Skip to Main Content
Railroad News

Elevated Railroad Crossings Cause Serious Damages in Texas, Georgia Accidents

By Pottroff & Karlin LLC |

(Crawford, Texas and Statham, Georgia – June 3, 2011)

Over 1,000 miles separated two serious railroad crossing accidents Friday, but the circumstances were strangely similar, as two semi-trailer trucks became hung up on high-profile railroad crossings. Efforts to halt later-arriving freight trains were not successful.

In Crawford, Texas, a tractor-trailer hauling an oil drilling rig became stuck at the humped grade crossing of FM Road 185 and the Burlington Northern Santa Fe Railroad tracks. A BNSF train rounded the curve as the trucker went for help in extricating his stuck trailer.

Efforts to halt the train even involved Crawford Police Chief Edward McCoy, who was only 20 feet from the trailer when the BNSF train struck and demolished it and its load Friday afternoon. Witnesses complained that the same crossing had been the site of numerous previous truck-trailer hang-ups, even though the crossing is approved for routing of low-boy trailers by the Texas Dept. of Transportation.

Full story HERE

Earlier Friday, about 10:30 A.M., a trailer truck-load of antique, vintage automobiles became stuck on the CSX Railroad tracks crossed at a high angle by Jefferson Street/Georgia Highway 211 in Statham, GA. The tractor-trailer and its payload were virtually destroyed by a 56-car CSX train powered by four locomotives as local officials tried to stop the oncoming train.

Statham Mayor Robert Bridges, who was nearby preparing for a grand opening celebration, saw the train coming and despite his attempts to warn the train crew, the train struck the tractor-trailer. Three of the vintage autos, including a Ford Model T, were destroyed or badly damaged.

Georgia State Patrol’s Motor Carrier Division cited Richard Lewis, the driver, with a litany of driving offenses including “failing to get out of his truck and measure the roadway’s angle” adding insult to the injury.

Lewis, who rarely uses his valid DOT commercial trucker’s license anymore, and was hauling the antique vehicles to an auction, said “I lost everything today.”

Numerous witnesses, who work nearby, were critical of the high profile of the railroad crossing, and that “Trucks pulling lowboy trailers – the kind used to haul heavy equipment – often get stuck on the tracks at this intersection because of the grade leading up to the crossing.”

Meanwhile, Lewis, the victim, was livid about being blamed for the accident. “They told me that I wasn’t supposed to take my vehicle across there unless I got out to see if it could handle my truck or not. That’s a state route there – they were designated for tractor-trailers to go through there, and my tractor-trailer got stuck on that railroad track. I could have been killed right there, and they wrote me a citation.”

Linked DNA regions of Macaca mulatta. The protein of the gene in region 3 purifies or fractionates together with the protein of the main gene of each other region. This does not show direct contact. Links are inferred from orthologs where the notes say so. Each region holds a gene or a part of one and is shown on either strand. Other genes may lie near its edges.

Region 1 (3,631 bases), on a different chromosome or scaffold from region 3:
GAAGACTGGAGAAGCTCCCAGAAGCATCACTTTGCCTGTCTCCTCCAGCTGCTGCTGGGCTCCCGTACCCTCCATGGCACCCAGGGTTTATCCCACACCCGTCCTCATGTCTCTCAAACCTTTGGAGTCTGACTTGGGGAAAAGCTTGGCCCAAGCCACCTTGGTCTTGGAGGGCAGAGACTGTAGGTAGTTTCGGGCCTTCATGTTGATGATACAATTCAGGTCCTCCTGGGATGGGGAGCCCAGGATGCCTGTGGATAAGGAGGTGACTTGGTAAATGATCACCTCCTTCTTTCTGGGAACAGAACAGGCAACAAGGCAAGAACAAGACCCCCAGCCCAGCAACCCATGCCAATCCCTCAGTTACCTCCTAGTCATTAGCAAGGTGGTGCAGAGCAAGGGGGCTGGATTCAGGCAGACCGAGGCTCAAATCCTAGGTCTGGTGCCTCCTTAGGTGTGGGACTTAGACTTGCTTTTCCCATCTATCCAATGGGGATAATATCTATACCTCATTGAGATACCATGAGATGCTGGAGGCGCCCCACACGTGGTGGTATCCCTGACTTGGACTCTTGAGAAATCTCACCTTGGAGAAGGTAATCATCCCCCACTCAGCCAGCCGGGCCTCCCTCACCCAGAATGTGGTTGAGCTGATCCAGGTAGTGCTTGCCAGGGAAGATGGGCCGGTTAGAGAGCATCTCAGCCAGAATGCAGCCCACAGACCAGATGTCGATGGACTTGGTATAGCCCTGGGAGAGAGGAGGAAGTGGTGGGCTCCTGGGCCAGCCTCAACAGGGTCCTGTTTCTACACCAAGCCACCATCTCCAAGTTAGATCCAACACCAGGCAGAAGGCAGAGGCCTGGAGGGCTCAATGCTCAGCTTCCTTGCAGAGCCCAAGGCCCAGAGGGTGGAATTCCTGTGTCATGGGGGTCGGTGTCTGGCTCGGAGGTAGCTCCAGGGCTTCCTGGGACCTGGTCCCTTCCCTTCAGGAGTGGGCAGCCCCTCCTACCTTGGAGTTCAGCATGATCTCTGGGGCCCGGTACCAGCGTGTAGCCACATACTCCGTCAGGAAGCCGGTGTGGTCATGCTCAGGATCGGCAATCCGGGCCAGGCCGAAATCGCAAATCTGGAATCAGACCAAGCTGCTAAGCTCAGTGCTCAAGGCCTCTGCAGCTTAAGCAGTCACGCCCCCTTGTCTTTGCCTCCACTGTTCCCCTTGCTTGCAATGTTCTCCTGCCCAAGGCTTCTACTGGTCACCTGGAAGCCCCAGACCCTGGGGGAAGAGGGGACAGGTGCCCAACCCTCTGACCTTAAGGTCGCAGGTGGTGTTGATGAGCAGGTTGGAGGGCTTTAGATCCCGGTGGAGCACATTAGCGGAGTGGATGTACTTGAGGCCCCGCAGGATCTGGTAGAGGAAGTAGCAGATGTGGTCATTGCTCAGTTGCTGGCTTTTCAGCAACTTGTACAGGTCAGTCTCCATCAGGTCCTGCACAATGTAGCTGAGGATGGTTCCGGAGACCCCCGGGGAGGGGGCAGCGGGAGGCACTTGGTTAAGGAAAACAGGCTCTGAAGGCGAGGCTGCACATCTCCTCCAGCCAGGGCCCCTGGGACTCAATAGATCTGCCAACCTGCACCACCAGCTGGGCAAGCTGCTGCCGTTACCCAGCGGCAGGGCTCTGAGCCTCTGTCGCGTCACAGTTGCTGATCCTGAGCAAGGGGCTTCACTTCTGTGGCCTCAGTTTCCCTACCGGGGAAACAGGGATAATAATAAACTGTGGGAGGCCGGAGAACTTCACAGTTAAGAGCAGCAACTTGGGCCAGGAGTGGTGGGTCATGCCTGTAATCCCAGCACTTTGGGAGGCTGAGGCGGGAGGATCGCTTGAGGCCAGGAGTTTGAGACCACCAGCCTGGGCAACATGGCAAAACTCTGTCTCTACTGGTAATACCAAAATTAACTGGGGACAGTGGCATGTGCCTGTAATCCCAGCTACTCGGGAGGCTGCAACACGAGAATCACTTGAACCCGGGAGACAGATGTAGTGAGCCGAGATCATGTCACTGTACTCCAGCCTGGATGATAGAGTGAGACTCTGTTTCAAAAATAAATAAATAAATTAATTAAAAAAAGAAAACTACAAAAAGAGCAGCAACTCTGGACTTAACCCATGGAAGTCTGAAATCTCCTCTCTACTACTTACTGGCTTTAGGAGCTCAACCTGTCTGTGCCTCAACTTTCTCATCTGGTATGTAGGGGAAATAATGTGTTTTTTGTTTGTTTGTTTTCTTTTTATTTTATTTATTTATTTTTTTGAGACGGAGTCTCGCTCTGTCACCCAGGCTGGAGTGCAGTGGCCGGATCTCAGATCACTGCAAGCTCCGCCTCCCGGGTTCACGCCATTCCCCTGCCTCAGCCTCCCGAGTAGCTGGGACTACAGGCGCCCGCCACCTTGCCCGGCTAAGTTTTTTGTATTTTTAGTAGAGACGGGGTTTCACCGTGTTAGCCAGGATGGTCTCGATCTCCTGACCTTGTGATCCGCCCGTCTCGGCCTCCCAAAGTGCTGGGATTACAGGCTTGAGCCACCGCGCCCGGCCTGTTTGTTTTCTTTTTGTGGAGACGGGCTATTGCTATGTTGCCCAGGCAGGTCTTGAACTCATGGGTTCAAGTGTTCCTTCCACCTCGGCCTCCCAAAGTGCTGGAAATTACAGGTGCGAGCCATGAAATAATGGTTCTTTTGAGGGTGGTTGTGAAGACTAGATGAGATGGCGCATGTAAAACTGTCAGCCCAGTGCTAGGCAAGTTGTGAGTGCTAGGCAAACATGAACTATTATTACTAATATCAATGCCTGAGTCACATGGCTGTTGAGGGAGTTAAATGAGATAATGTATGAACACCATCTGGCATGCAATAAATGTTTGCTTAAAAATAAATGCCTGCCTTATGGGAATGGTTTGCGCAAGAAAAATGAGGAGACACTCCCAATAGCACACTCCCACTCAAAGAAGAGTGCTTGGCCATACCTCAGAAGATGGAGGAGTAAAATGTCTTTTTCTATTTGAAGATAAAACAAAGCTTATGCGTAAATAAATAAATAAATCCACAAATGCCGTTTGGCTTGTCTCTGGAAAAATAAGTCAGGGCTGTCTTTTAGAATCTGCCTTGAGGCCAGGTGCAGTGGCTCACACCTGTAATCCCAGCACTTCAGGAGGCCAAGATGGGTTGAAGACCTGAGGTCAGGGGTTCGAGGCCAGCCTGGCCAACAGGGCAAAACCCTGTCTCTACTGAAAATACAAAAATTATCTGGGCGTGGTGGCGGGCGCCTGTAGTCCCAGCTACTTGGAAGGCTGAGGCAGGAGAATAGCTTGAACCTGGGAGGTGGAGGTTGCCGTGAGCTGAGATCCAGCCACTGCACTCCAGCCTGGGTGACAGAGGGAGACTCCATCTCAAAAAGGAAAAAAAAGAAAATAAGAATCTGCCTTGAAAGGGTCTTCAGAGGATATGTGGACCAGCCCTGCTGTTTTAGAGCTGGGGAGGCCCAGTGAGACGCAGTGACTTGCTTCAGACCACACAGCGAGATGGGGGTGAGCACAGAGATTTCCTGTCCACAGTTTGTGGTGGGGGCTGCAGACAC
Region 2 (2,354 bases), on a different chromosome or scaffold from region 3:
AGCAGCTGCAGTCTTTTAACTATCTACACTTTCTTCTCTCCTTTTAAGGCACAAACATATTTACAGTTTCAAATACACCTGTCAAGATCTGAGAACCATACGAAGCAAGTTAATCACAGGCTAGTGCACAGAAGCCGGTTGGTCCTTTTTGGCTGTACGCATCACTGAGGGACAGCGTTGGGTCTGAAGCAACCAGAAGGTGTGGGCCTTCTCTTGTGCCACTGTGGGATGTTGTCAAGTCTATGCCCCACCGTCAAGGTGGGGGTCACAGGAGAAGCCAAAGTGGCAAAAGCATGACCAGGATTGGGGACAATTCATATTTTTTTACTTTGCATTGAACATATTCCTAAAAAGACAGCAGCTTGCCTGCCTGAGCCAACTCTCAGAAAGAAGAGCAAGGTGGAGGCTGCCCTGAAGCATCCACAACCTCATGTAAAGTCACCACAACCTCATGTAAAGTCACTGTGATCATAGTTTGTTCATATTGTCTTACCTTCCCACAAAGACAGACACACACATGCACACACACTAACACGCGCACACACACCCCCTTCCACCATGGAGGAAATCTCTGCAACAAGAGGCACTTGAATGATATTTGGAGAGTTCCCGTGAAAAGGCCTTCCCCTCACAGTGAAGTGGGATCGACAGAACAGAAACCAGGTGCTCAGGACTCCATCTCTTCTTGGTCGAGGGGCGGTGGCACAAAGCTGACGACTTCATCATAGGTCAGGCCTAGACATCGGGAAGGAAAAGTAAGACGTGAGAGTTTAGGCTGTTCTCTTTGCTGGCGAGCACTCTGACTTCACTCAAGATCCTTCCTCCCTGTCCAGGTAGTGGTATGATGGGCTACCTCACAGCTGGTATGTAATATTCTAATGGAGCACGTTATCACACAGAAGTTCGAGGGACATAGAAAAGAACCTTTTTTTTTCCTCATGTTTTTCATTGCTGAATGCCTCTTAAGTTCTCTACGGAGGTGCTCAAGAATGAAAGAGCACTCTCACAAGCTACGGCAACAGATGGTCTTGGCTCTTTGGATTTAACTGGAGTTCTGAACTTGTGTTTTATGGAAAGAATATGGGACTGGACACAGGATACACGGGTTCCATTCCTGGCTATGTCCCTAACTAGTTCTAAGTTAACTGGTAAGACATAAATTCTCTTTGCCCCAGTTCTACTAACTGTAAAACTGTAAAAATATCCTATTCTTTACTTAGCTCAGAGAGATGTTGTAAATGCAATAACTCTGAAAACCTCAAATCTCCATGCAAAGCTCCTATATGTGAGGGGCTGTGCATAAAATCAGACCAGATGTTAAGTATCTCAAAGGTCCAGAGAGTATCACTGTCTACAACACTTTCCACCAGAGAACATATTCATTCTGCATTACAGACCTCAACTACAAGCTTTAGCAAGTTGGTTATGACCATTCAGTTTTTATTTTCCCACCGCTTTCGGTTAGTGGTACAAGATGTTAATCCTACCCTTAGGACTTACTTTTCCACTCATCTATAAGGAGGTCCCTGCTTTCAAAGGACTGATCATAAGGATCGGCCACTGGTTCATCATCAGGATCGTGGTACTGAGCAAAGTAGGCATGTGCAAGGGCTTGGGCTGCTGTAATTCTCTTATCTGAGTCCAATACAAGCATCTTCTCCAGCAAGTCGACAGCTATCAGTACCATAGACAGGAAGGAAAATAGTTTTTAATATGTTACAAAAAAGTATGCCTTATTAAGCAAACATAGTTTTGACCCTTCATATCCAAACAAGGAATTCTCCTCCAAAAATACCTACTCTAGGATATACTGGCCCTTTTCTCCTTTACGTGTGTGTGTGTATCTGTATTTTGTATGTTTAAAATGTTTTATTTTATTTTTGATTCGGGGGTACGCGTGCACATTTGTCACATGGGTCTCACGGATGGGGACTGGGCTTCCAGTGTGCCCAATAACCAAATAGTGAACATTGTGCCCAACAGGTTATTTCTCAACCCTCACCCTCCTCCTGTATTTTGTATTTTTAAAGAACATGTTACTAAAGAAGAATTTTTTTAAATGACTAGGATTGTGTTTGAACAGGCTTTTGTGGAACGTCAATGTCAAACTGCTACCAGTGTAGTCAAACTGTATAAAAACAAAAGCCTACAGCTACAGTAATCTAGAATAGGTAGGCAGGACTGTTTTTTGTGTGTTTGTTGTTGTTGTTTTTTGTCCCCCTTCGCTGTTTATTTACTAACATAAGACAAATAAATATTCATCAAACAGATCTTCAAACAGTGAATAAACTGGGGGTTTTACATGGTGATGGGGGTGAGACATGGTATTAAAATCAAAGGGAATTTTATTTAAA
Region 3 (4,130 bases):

Read more about the accident HERE



Railroad News


Train crash cases are unique and complex with many different potential pitfalls, such as federal preemption. Anytime I get hired or even get a call from a train crash victim, my very first call is to Nathan’s firm. Nathan’s knowledge and experience in handling and trying cases against these litigation savvy railroad companies gives me the confidence to know that the clients and cases I refer to him are getting the best of the best.

James Perrin Lubbock, Texas

I have had the opportunity to work as co-counsel with Nathan on several railroad crossing accidents cases. In each case, Nathan always possessed an incredible knowledge of the law and the facts, possessed a great talent for aggressive - strategic legal planning and trial tactics while, at the same time, displaying great skill as an effective negotiator. I would recommend him to anyone without hesitation.

Scott McCluen Harriman, Tennessee

Nathan Karlin has my strongest endorsement in the field of railroad crossing cases and personal injury law. I had the pleasure of working with Nathan in a complex railroad personal injury case. I was impressed by Nathan’s knowledge, his work ethic, and his dedication to the client. I look forward to working with Nathan on future injury matters. I am also aware firsthand that he has obtained excellent trial and settlement results in numerous cases involving members of the public harmed by railroad companies.

Joseph M. Miller Mandeville, Louisiana

Nathan is a warrior fighting the railroads. As a fellow personal injury lawyer, I have constantly been impressed with his depth of knowledge and his capabilities from case to case. I’d take him into battle with me any day against the biggest railroads and insurance companies on the planet.

Jon C. Clark Austin, Texas

Bob Pottroff has fought for the victims of the railroads’ callous disregard for safety more than any other attorney that I know. I should know because I am currently Chair-elect of the Railroad Section of ATLA.

Robert Schuetze Boulder, Colorado

Mr. Pottroff has shaken the rail industry to its very roots. Settlements are now more common as a result of the way he has exposed the industry’s wrongdoing.

Mike Easley Arkansas

Bob Pottroff’s work in railroad safety law is unmatched and he has been the source of great advice and phenomenal creativity.

Roger Brown Jefferson City, Missouri

In addition to his substantive contributions to railroad grade crossing safety, I have personally observed his untiring efforts and contributions to improving the integrity of the legal system.

Elizabeth Hardy Lake Charles, Louisiana

  • 1
  • 2
  • 3
  • 4
  • 5
  • 6
  • 7
  • 8